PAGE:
The head of the state’s Division of Air Quality faced a tough crowd at this morning’s meeting of the Environmental Review Commission.
DAQ chief Sheila Holman gave a presentation on the state’s Air Toxics program, which monitors toxic pollution levels at industrial sites across the state. The program was put in place in advance of the federal Clean Air Act. Some critics say it’s duplicative of federal efforts and too burdensome for businesses.
The program was targeted by Republican lawmakers this session in S308, a bill that would abolish it outright. S308 received a favorable vote in the House Environment Committee at the end of last session, and could be brought to the House floor at any time. Another measure that passed this year, S781, requires the state's Dept. of Environment and Natural Resources to review all its rules, report those that are stricter than federal standards, and take steps to repeal them.
Holman told lawmakers that while the federal EPA program focuses on using technology to improve air quality overall, it doesn’t evaluate the public health effects of pollution. The state program monitors specific facilities that produce toxic pollution to see if they’re endangering the health of surrounding communities.
The state program also monitors 23 pollutants that the federal government doesn’t.
“When we talk about the federal hazardous air pollutants, we’re talking about things like benzene,” Holman explained. “When we talk about the NC Air Toxics program, we’re talking about things like ammonia and arsenic. These are pollutants that have significant impact on the human body.”
In 2007, Holman told the committee, industries with EPA permits in North Carolina reported emitting an estimated 38 million pounds of hazardous air pollutants (as defined by federal law).
ERC co-chairman Mitch Gillespie, R-McDowell, found that difficult to believe. “I know there’s not 38 million pounds of pollution in the air. That’s not reasonable to me,” he said.
“It sounds like an awful lot of air pollutants,” said Rep. Pat McElraft, R-Carteret, “but I want to know how we compare to other states. Who makes these estimates?”
Holman explained that the permit-holders themselves report their estimates to the EPA annually through the Toxics Release Inventory program. In 2007, North Carolina was ranked 4th highest in the country for hazardous air pollutants.
Some lawmakers said they’d heard complaints from regulated industries that the state’s permitting process for toxics is too restrictive, too slow, and too expensive. Earlier this year, several industry representatives sent letters to lawmakers detailing their concerns about the program.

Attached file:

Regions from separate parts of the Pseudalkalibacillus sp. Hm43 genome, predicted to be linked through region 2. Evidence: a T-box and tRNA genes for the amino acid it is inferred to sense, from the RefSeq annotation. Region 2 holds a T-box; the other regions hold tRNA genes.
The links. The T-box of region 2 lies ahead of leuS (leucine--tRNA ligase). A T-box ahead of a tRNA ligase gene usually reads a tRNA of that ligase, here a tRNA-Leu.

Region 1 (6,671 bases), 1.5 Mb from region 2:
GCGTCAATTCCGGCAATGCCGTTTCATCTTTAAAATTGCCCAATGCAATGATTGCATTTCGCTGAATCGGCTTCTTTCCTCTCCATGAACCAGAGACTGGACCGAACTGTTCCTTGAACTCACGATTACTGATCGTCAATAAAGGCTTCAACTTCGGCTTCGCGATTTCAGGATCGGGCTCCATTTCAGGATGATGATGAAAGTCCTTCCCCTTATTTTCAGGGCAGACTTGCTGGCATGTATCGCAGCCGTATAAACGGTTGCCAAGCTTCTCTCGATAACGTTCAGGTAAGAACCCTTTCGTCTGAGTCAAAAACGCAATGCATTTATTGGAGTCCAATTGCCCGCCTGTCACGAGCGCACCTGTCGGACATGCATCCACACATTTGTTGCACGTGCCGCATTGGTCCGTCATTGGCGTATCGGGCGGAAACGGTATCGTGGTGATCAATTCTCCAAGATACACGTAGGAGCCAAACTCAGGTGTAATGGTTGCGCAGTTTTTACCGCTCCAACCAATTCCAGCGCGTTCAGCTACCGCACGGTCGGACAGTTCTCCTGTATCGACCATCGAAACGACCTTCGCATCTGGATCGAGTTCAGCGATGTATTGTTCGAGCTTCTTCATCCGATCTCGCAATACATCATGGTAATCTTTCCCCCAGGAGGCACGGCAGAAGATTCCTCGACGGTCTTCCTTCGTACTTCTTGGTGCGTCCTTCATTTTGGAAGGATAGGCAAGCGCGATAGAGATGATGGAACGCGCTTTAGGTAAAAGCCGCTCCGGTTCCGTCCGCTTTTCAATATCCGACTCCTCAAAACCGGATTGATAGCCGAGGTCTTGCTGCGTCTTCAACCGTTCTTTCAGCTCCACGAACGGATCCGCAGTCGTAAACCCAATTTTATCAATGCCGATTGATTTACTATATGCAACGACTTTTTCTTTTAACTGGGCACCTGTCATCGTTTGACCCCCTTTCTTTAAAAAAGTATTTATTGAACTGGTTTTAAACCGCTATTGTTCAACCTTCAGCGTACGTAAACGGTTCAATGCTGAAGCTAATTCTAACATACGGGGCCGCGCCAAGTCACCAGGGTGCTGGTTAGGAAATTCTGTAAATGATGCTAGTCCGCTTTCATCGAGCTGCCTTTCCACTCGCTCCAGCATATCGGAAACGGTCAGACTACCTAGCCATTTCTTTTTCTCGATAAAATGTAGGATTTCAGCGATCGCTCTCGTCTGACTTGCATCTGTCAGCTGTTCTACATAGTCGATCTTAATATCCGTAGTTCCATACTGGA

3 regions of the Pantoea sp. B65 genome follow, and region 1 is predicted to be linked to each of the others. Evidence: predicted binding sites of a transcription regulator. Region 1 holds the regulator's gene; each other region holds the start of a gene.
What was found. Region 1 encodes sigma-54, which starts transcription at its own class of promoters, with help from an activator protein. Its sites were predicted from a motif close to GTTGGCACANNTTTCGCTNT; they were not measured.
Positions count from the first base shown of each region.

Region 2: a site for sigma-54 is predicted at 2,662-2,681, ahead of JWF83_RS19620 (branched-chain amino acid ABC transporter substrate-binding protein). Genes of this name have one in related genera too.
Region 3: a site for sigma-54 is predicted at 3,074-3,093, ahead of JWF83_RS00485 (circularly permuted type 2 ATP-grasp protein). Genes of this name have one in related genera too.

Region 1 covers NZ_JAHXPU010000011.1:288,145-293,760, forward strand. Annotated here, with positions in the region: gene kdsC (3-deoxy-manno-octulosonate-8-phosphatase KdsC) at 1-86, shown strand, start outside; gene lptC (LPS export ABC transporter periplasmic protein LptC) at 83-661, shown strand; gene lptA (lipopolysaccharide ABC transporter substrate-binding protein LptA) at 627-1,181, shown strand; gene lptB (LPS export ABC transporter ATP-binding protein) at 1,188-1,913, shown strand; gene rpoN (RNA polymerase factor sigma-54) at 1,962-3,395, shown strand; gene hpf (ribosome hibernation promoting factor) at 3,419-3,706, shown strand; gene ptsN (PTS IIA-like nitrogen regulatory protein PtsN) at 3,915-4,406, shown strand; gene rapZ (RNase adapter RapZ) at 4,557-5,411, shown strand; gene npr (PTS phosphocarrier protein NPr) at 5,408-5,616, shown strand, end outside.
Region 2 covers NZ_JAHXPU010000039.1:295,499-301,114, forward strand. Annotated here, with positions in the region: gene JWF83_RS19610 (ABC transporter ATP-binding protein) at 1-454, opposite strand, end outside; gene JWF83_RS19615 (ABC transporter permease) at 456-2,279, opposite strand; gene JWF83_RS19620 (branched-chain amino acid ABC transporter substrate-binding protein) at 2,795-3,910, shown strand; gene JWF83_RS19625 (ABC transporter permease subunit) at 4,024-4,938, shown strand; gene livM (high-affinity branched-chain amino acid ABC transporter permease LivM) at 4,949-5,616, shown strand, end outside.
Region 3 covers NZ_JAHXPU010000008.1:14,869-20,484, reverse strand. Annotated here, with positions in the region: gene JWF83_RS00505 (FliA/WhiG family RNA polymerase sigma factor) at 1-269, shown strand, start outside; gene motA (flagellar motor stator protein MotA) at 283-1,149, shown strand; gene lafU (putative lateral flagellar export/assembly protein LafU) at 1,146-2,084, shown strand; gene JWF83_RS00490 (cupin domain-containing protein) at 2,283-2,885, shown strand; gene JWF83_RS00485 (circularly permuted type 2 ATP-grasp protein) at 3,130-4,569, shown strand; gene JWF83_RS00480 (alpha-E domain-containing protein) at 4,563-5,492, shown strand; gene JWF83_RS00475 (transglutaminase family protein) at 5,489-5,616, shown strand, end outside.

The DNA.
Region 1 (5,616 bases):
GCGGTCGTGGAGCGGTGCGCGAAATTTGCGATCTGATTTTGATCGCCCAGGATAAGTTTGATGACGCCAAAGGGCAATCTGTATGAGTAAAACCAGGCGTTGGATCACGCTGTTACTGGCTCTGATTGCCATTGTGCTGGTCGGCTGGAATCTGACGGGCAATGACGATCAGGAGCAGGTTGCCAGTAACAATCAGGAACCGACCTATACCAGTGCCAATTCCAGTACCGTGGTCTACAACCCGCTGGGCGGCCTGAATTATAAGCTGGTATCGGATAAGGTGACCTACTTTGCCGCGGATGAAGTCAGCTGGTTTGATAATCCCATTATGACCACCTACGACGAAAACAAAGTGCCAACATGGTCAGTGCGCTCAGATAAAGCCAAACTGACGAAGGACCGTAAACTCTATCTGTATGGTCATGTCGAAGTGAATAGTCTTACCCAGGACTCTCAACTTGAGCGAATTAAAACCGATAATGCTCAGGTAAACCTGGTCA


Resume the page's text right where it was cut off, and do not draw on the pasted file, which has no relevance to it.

Senator Don East, R-Surry, wanted more data on the program, including how much it costs and how it assesses its performance. “How do we know that you’re being effective?” asked. “How do we know that you’re doing any good?”
Holman couldn’t immediately provide that information, but said it would be sent to the committee in advance of its next meeting in October.
East also took aim at Holman’s handouts on the program’s scope and history. “Can you tell me what 25 double-sided color pages times 100 cost this committee?” Holman didn’t have that figure.
“Looking for consensus”
Industry advocates are expected to testify at the next meeting about their problems with the Air Toxics program. House Minority Leader Joe Hackney requested that environmental scientists be invited to testify next month, too.
Co-chairman Mitch Gillespie described the committee’s work as “fact-finding.”
“This committee will set the legislative agenda for the short session,” he said. “It would be our intent to have legislation in the short session that would be consensus from the department (DENR) and from the regulated community on some changes we can make to the air toxics program.” Gillespie on Air Toxics
Gillespie said he’ll sponsor that bill, which will be based on recommendations from DENR. But, he added, “I might actually make changes. I could make changes that the department doesn’t agree with. I could make changes that the regulated community doesn’t agree with.”
As for his incredulity about the amount of hazardous air pollution in NC, he said, “It was an eye-opener. I still want to see the follow-up data that they’re gonna send me. But 38 million pounds of air toxics in the air per year is a lot. It’s enough to be concerned about, and that’s why we have to go about any changes that we make, make sure that we find out all the details and facts.” Sierra Club's Morgan on Air Toxics
NC Sierra Club Lobbyist Will Morgan observed “a little bit of confusion” among committee members about the data presented and the differences between federal and state programs.
“Hopefully, the follow-up presentations from DENR and some of the scientists that are going to come in are gonna clear up some of those discrepancies,” said Morgan, “and we’ll be able to get to the bottom of the facts of what the actual levels of air pollution are.”
“We hope the air toxics program stays in place in North Carolina,” Morgan added.
More recent EPA data released in 2010 puts the total hazardous air pollution released in North Carolina at just over 34 million pounds. 1.5 million pounds of that is classified as carcinogenic.